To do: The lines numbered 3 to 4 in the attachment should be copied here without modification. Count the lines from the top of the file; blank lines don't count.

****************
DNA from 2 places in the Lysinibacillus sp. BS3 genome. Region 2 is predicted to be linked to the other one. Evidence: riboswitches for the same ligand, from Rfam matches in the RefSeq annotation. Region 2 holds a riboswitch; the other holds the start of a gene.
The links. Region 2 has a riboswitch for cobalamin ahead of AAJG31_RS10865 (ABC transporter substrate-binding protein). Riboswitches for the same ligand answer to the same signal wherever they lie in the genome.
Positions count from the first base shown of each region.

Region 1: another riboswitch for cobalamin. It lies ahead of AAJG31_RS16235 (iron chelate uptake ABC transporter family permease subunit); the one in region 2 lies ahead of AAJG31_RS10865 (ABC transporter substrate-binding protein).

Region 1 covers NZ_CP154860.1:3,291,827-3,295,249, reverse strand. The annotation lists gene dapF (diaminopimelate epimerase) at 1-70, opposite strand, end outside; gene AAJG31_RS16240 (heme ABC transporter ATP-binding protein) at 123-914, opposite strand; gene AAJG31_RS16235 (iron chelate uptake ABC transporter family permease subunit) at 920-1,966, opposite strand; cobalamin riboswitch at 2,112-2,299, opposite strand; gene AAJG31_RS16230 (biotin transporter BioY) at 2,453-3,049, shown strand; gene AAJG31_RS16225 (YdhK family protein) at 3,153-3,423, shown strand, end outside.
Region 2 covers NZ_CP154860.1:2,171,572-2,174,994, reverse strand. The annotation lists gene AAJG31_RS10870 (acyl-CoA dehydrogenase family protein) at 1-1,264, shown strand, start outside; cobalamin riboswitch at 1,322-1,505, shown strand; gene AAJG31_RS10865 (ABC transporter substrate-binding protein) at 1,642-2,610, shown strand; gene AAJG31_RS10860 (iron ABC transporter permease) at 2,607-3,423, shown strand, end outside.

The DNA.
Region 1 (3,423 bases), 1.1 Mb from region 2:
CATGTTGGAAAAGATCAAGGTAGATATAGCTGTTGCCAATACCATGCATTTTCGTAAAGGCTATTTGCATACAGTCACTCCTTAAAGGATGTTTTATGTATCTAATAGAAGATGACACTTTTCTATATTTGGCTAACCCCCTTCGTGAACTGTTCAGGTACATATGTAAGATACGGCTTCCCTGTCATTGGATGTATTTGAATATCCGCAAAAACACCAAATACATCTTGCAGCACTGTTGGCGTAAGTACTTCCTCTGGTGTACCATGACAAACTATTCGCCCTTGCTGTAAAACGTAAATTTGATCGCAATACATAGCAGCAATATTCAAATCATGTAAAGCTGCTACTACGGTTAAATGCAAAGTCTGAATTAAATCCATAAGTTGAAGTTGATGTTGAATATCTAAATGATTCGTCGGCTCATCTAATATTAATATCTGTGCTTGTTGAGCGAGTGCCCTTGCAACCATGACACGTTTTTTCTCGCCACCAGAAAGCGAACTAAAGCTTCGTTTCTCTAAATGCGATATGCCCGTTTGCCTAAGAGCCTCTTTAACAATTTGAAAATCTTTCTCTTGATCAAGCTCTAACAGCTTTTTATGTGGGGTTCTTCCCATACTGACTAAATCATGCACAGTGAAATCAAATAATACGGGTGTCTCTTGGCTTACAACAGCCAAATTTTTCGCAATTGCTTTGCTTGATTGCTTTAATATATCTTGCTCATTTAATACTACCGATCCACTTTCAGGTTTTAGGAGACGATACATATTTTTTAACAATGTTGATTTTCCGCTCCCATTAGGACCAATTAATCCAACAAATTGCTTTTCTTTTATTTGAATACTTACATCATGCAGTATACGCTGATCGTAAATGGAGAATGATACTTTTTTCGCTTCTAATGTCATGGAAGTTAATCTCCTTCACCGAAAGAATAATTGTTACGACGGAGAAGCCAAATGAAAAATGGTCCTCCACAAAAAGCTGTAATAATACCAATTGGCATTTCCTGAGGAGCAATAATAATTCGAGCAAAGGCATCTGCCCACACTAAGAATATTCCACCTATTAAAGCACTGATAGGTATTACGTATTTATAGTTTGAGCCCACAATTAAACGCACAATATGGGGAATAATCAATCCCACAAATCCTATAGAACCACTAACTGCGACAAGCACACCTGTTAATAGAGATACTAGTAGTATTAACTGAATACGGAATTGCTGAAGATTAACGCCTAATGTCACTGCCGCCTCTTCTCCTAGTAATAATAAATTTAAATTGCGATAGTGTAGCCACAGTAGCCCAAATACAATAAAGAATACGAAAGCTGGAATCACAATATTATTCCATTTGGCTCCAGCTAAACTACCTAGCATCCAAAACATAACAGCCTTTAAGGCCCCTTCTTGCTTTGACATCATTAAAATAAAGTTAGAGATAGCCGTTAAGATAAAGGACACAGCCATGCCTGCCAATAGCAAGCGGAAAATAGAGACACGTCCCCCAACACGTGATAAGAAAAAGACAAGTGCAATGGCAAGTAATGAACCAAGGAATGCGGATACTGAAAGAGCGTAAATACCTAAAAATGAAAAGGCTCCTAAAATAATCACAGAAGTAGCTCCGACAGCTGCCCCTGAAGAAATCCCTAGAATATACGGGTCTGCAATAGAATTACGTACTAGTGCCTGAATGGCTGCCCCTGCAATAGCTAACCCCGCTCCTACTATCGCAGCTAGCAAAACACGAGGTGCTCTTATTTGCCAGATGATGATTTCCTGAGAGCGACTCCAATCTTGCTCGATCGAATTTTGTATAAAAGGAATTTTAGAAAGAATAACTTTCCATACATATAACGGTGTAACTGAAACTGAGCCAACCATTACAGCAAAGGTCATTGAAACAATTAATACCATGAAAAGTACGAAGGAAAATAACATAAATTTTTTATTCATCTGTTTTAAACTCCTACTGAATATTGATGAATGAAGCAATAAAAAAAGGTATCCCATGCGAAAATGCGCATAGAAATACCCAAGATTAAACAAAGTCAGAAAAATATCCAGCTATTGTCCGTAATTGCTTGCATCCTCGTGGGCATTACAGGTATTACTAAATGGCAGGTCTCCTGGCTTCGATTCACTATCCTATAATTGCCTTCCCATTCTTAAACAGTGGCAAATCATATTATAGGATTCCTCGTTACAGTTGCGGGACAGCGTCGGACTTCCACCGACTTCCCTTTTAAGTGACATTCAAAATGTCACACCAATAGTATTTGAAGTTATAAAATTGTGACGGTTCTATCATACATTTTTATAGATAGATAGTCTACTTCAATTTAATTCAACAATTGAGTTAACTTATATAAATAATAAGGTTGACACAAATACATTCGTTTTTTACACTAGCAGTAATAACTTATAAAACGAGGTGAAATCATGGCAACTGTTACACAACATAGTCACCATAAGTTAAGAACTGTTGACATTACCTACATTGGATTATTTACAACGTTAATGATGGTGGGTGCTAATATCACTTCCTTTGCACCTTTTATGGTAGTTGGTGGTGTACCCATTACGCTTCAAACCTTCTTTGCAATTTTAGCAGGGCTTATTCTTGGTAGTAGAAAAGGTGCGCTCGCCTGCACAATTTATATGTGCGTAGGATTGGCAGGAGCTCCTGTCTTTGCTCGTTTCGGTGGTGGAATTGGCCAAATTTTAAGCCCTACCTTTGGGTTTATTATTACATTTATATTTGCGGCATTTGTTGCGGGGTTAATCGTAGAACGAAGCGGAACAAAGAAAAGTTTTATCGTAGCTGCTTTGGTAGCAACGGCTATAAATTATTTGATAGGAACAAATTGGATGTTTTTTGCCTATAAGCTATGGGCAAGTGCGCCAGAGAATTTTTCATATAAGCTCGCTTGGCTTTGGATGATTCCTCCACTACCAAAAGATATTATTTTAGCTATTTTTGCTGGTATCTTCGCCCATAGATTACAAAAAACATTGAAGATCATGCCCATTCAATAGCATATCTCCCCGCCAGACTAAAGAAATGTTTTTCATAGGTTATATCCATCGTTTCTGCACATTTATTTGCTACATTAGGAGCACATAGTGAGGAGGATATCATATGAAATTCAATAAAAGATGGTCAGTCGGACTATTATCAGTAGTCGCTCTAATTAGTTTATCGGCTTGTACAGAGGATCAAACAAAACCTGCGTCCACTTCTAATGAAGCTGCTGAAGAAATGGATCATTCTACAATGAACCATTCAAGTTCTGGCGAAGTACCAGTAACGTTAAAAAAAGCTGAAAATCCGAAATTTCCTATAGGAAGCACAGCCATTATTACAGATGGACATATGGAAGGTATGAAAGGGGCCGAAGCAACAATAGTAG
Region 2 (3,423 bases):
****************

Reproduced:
Positions count from the first base shown of each region.

Region 1: another riboswitch for cobalamin. It lies ahead of AAJG31_RS16235 (iron chelate uptake ABC transporter family permease subunit); the one in region 2 lies ahead of AAJG31_RS10865 (ABC transporter substrate-binding protein).